Biotech Strategy Blog

Commentary on Science, Innovation & New Products with a focus on Oncology, Hematology & Cancer Immunotherapy

Posts tagged ‘KRAS G12C’

Do any of the early trials in advanced cancers aspire to be great?

Not in Chicago – Of relevance to the ongoing ASCO20 coverage, in the Preview series this year, two of the companies we highlighted going into the meeting (Innovent and Alphamab) both announced deals this week with Roche and Sanofi, respectively – talk about highlighting hot topics ahead of time 😉

After last week’s look at winners and losers in hematologic malignancies, this time around we now turn our attention to explore what’s happening on the new product development front regarding solid tumours.  In this review, we critique some of the trials presented and put them in broader context.

As always, there are both some important learnings we can glean as well as some, well, head/desk moments to contemplate…

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It occurred to me after several such events this year that virtual meetings create a very different pattern for spectators from live events where we all dash from one hall to another trying to optimise the viewing experience and catch as many key talks as we can.

Gems from the ASCO Poster Halls

Instead of the annual rugby scrum in the ASCO poster halls, we can imagine ourselves in an entirely different world with social distancing virtually

Many people will no doubt be eager to listen to the various oral presentations of phase 3 data come Friday morning, while the poor posters may well languish until some undetermined time later, so why not take a step back and highlight some of the early work in developmental therapeutics ahead of time?

In the final part of our ASCO Preview series, we offer our independent take and candid commentary on ten abstracts in developmental therapeutics to watch out for.

A word of warning – we don’t take a particular perspective through the lens of rose tinted glasses, so not all the analyses are positive and there are some firm words against some of the selections regarding continued development or the researchers conclusions/recommendations.

Some of these are agents in early development, some are biomarkers or even emerging trends, but all are intriguing in their own unique fashion.

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A saying for the ages from Albert Einstein

Oncology R&D is – perhaps surprisingly – very much like the bicycle analogy Albert Einstein described.

There are many ways we can see this happening at meetings such as AACR and ASCO as companies struggle to finesse the therapeutic window and balance efficacy with toxicity, for example.

Or how about finding creative ways to extend and broaden a particular drug class?

Another approach might be to take an entirely different angle to tackling a tumour type by targeting an antigen few others are pursuing. Just because the herd is going in one direction doesn’t mean you should follow them down the same path as well.

Then there’s switching modalities, orthosteric versus allosteric inhibitors, or how about some med chem magic where researchers seek to enhance the good properties and minimise the weaknesses while still hitting a target selectively?

All of these methods require some kind of balancing act if you want your pipeline to move forward rather remain still or fall over in the doldrums.

Today’s post has all of this and more – there are some novel compounds and targets, emerging biotechs and big pharmas, as well as innovative thinking to make a difference. Several of these agents are first-in-class, which means the rest of us can learn much from the lessons they have shared.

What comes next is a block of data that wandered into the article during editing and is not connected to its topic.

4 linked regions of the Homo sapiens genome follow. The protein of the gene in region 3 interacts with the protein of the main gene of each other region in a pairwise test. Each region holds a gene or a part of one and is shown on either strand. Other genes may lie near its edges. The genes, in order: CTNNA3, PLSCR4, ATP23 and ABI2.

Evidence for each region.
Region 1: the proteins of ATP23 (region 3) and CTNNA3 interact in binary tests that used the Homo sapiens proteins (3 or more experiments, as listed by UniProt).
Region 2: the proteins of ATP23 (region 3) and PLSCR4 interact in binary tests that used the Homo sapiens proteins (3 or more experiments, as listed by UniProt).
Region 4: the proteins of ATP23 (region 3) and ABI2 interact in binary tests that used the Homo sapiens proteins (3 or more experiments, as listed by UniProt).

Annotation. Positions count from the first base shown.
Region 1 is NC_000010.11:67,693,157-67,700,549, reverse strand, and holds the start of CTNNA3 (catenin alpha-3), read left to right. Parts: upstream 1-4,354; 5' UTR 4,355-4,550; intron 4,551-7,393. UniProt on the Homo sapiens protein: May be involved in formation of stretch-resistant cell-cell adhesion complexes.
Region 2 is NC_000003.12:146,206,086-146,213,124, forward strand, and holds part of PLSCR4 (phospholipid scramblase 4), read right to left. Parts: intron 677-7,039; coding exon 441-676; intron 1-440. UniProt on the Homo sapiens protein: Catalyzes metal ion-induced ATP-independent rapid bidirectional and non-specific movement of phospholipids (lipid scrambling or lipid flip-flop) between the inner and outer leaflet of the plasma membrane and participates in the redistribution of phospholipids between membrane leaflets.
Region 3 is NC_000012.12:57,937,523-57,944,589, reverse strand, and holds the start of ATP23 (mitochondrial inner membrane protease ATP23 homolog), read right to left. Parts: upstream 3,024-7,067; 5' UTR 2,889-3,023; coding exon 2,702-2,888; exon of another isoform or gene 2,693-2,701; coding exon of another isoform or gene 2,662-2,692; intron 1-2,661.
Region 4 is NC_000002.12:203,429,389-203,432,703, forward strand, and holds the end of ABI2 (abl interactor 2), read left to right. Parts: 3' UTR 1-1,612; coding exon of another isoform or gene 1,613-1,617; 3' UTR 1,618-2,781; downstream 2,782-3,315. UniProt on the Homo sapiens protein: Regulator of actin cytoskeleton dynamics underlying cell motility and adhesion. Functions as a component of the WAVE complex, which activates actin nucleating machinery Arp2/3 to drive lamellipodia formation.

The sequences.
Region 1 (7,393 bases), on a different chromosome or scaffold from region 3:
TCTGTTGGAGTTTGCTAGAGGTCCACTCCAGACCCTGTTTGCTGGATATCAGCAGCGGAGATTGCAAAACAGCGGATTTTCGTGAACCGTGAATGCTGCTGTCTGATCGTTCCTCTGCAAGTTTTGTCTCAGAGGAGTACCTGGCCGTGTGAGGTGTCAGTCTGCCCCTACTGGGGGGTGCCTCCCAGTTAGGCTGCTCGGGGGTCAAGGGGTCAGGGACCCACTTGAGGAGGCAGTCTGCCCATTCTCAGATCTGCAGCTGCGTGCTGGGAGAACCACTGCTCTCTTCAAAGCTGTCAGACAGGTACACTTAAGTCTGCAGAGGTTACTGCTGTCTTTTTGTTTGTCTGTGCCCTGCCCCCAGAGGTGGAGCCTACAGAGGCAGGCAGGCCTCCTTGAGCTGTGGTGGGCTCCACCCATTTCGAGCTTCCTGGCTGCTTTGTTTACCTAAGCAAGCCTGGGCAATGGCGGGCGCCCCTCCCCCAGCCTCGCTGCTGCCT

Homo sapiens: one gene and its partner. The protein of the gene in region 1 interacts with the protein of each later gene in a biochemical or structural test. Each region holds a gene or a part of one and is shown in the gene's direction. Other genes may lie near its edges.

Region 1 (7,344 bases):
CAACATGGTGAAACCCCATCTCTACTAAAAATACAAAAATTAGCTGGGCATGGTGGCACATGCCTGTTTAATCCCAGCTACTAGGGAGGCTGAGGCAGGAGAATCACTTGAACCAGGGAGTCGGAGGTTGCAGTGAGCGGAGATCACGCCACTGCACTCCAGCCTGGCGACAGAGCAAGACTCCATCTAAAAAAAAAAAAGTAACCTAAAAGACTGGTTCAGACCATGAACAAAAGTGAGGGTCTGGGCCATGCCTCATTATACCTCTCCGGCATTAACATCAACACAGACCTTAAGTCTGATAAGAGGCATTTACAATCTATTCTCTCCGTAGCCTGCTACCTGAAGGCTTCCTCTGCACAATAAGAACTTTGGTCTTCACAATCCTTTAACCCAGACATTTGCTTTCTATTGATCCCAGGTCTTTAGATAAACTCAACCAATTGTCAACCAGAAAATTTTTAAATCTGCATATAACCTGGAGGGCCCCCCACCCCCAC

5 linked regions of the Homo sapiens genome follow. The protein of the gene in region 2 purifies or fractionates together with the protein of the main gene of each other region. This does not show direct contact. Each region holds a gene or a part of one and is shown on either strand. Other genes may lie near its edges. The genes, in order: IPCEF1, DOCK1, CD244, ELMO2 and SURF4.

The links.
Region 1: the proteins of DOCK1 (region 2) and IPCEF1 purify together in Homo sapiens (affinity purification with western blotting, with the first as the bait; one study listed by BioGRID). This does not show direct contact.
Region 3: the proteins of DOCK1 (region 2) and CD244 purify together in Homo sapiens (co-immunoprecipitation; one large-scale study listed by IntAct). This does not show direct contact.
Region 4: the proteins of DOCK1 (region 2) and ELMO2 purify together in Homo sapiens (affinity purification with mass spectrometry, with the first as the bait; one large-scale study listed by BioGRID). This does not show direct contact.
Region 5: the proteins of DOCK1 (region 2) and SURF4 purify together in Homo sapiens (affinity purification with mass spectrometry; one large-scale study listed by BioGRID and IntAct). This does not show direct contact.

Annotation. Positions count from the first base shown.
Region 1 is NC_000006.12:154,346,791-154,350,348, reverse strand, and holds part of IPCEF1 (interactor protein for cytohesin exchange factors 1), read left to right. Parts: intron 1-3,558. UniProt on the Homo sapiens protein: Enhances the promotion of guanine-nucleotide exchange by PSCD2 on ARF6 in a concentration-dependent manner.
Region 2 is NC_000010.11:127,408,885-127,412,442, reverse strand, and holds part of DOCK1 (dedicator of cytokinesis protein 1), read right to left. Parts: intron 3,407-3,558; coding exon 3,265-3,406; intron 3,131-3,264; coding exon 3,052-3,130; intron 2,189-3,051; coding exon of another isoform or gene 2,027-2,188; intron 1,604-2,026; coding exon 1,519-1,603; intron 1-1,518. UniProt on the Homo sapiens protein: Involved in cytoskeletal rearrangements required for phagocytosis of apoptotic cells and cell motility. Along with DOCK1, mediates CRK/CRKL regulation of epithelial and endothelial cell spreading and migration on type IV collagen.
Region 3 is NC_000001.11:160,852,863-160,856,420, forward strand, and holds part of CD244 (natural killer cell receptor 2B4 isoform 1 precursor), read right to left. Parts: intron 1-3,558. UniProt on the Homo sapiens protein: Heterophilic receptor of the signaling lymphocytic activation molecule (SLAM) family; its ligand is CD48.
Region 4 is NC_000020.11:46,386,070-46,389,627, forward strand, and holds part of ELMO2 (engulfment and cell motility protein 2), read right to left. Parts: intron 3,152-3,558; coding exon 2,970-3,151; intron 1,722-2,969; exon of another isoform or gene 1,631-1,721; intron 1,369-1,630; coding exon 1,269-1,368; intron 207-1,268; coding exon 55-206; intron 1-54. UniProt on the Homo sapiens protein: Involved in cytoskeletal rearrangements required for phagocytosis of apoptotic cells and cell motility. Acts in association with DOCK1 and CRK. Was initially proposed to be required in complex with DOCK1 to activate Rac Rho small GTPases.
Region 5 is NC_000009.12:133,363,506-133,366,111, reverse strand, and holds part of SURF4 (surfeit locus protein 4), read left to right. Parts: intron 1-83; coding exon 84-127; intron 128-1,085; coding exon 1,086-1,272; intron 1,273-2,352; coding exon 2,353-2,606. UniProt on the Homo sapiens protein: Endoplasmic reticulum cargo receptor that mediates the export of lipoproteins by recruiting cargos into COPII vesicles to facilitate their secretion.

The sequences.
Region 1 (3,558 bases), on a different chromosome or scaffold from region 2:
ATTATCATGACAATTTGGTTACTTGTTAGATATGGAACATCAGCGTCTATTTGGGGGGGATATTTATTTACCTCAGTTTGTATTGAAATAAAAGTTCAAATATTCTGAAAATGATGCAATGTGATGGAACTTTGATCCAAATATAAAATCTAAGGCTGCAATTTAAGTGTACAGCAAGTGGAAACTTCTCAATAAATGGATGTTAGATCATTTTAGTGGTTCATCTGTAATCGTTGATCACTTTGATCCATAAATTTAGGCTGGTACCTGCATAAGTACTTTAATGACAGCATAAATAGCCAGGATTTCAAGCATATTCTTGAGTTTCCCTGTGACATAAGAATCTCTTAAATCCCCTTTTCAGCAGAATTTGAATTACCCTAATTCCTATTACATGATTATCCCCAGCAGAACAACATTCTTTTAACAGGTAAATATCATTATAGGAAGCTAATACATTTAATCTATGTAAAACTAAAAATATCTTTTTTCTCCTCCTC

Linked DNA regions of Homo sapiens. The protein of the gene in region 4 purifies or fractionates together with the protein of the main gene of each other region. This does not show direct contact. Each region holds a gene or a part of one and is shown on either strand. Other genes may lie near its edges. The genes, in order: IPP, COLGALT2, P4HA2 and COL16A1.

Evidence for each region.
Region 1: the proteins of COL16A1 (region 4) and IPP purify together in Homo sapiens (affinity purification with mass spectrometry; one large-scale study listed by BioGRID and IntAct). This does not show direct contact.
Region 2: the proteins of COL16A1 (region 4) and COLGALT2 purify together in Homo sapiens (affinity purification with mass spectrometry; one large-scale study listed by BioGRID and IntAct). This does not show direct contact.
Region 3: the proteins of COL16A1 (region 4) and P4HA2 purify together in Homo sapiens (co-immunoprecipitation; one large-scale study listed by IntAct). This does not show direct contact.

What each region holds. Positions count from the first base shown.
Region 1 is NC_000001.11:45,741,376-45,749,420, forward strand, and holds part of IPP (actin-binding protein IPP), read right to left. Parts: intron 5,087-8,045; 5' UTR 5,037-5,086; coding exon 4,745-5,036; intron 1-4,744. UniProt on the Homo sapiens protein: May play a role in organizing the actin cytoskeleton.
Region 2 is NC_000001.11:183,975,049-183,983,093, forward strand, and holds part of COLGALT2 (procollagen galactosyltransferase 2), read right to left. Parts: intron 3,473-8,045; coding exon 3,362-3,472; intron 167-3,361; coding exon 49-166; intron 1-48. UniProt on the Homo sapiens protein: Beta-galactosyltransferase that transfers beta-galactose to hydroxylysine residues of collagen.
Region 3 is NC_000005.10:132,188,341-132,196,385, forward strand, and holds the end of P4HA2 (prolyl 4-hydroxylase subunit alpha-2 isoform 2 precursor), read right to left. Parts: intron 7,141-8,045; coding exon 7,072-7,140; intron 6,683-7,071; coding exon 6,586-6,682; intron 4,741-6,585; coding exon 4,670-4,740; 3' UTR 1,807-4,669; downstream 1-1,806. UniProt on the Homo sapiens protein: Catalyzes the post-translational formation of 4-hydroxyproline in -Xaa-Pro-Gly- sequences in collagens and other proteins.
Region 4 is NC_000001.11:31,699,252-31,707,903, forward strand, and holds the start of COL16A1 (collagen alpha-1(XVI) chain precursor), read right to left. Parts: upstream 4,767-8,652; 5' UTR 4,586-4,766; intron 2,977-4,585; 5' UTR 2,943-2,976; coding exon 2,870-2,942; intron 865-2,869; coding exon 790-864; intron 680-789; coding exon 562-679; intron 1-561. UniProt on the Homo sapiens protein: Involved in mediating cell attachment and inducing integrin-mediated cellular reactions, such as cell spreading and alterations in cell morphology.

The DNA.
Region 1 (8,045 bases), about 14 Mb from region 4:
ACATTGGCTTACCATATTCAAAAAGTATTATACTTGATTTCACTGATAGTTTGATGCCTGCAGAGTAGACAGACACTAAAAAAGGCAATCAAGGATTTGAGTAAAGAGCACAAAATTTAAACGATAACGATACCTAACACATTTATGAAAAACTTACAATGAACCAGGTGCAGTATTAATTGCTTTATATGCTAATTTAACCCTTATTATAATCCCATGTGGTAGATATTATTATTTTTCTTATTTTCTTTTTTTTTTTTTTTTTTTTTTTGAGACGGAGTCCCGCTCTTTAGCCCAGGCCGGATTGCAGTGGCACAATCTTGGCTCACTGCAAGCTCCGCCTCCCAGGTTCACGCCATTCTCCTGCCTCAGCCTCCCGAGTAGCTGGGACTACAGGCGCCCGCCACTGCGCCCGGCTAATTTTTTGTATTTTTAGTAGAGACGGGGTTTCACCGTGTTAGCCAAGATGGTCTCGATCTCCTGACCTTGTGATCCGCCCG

What’s not to like?

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The calm before the storm as the KRAS competition heats up and also gets more complex in the process

I was very tempted to tease everyone and say something along the lines of… ‘while you were all partying, there was some new KRAS clinical data being presented somewhere in the world’ but that would be rather naughty, I suspect.

Instead, I’ll simply point out that it’s time to take a look at the latest phase 1 data in the KRAS niche.

What more clinical data already?!

Yes there is and what’s more it doesn’t belong to the either of the leading two in the early race to market, aka Amgen and Mirati.  There’s a whole bigger world out there for those interested in following the broader slate runners and riders.  It pays to pay attention because this is not a race about single agent therapies, rather it’s about who figures out the optimal combinations and is able to finesse that better than their competitors.  Like real horse races, an unexpected runner can surprise a few folks by making a strong push on the rails or a bounding leap round the outside like Lester Piggott was famous for doing.

This highly specialised field is moving much faster than the BRAFV600E arena was a decade ago and there’s also more players involved too, plus multiple different approaches and targets to consider, which I expect we will be covering quite a few times during 2020.

Are you ready?

Get set, GO!

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In Pharmaland it is frequently the case that once a target has been validated there’s always new developments in the form of novel agents that emerge, as well as emerging new related targets to consider.

Standing from the KRAS crowd

Here we combine an update on some new market entrants in the KRAS niche with an expert interview discussing how to address a known area of acquired resistance that has recently been highlighted.  Naturally, that also brings with it yet more novel targets and potential combination strategies that may need to be considered by players in this space.

Yes, KRAS G12C is now a rapidly evolving area with multiple players and many moving parts, whereas even just back in January this year many observers saw it as a three horse race – think again, it’s much deeper and broader than that somewhat naive hypothesis already!